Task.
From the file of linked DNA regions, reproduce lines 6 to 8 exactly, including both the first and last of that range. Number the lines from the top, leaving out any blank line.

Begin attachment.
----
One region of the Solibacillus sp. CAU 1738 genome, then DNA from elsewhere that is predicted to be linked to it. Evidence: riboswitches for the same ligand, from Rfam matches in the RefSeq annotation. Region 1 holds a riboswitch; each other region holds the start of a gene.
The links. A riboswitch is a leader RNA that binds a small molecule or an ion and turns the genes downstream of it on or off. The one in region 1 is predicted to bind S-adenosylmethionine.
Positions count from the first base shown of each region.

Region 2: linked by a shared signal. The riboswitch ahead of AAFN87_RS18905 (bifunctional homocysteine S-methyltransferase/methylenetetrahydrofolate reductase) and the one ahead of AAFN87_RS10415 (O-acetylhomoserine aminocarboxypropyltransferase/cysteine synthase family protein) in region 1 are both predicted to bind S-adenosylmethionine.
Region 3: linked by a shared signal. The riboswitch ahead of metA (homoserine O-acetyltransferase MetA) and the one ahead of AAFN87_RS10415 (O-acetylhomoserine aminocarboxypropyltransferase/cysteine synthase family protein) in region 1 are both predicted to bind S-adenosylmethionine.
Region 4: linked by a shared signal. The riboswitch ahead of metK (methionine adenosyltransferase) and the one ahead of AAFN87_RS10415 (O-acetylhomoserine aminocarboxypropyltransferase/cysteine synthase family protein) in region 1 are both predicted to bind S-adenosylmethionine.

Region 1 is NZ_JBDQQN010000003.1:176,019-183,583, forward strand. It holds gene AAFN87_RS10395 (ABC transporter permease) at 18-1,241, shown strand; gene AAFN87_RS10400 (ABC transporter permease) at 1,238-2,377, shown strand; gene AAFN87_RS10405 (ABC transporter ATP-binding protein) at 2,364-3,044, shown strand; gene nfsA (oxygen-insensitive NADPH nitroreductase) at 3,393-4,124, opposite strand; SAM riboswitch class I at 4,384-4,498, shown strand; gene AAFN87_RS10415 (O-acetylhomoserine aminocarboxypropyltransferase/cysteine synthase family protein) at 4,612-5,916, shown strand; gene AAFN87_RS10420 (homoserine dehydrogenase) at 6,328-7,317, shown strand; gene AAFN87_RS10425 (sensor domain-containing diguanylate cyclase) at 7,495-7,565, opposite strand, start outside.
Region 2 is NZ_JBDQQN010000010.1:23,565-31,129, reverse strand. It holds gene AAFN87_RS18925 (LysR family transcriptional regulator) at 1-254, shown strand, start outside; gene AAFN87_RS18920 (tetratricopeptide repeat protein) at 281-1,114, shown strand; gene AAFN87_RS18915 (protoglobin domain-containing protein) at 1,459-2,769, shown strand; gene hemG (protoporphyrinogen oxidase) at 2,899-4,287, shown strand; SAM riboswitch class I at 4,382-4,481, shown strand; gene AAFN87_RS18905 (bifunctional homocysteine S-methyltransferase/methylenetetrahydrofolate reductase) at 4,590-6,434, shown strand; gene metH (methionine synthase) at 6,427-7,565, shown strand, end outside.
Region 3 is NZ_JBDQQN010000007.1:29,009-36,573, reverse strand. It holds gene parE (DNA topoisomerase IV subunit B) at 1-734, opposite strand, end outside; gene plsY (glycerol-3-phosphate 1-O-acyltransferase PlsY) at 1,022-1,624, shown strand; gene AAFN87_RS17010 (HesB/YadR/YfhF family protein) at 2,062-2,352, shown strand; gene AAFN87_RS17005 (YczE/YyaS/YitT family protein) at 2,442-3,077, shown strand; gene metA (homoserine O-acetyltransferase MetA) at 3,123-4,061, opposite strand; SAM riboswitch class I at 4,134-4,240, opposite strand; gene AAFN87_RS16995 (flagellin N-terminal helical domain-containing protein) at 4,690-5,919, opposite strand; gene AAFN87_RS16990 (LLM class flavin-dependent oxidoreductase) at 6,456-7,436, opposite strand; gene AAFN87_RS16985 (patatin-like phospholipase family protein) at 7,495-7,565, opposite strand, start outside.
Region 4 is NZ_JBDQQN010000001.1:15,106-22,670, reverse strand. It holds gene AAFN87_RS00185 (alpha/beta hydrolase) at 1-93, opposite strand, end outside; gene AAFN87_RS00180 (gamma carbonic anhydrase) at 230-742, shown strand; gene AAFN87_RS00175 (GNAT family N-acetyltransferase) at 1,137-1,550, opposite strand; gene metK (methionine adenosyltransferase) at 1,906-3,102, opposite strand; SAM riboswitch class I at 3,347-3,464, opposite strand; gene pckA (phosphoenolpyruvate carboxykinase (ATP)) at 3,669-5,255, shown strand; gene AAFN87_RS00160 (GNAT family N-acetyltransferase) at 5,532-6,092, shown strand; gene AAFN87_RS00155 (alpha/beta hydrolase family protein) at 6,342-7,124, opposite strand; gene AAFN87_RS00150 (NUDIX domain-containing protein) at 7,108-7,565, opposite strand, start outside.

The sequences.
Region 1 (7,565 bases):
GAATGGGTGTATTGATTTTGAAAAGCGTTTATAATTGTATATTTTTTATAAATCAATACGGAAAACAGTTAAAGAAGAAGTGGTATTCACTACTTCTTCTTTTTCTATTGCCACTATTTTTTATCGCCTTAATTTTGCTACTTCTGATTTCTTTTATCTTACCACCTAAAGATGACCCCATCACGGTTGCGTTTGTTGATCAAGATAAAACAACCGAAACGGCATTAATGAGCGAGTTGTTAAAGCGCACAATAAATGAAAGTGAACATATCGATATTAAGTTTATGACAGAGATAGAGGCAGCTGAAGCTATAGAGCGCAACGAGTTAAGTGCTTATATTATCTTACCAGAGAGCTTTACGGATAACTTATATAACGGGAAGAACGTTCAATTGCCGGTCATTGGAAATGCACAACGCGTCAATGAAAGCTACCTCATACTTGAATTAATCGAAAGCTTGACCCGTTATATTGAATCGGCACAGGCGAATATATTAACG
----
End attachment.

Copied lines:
Region 4: linked by a shared signal. The riboswitch ahead of metK (methionine adenosyltransferase) and the one ahead of AAFN87_RS10415 (O-acetylhomoserine aminocarboxypropyltransferase/cysteine synthase family protein) in region 1 are both predicted to bind S-adenosylmethionine.

Region 1 is NZ_JBDQQN010000003.1:176,019-183,583, forward strand. It holds gene AAFN87_RS10395 (ABC transporter permease) at 18-1,241, shown strand; gene AAFN87_RS10400 (ABC transporter permease) at 1,238-2,377, shown strand; gene AAFN87_RS10405 (ABC transporter ATP-binding protein) at 2,364-3,044, shown strand; gene nfsA (oxygen-insensitive NADPH nitroreductase) at 3,393-4,124, opposite strand; SAM riboswitch class I at 4,384-4,498, shown strand; gene AAFN87_RS10415 (O-acetylhomoserine aminocarboxypropyltransferase/cysteine synthase family protein) at 4,612-5,916, shown strand; gene AAFN87_RS10420 (homoserine dehydrogenase) at 6,328-7,317, shown strand; gene AAFN87_RS10425 (sensor domain-containing diguanylate cyclase) at 7,495-7,565, opposite strand, start outside.
Region 2 is NZ_JBDQQN010000010.1:23,565-31,129, reverse strand. It holds gene AAFN87_RS18925 (LysR family transcriptional regulator) at 1-254, shown strand, start outside; gene AAFN87_RS18920 (tetratricopeptide repeat protein) at 281-1,114, shown strand; gene AAFN87_RS18915 (protoglobin domain-containing protein) at 1,459-2,769, shown strand; gene hemG (protoporphyrinogen oxidase) at 2,899-4,287, shown strand; SAM riboswitch class I at 4,382-4,481, shown strand; gene AAFN87_RS18905 (bifunctional homocysteine S-methyltransferase/methylenetetrahydrofolate reductase) at 4,590-6,434, shown strand; gene metH (methionine synthase) at 6,427-7,565, shown strand, end outside.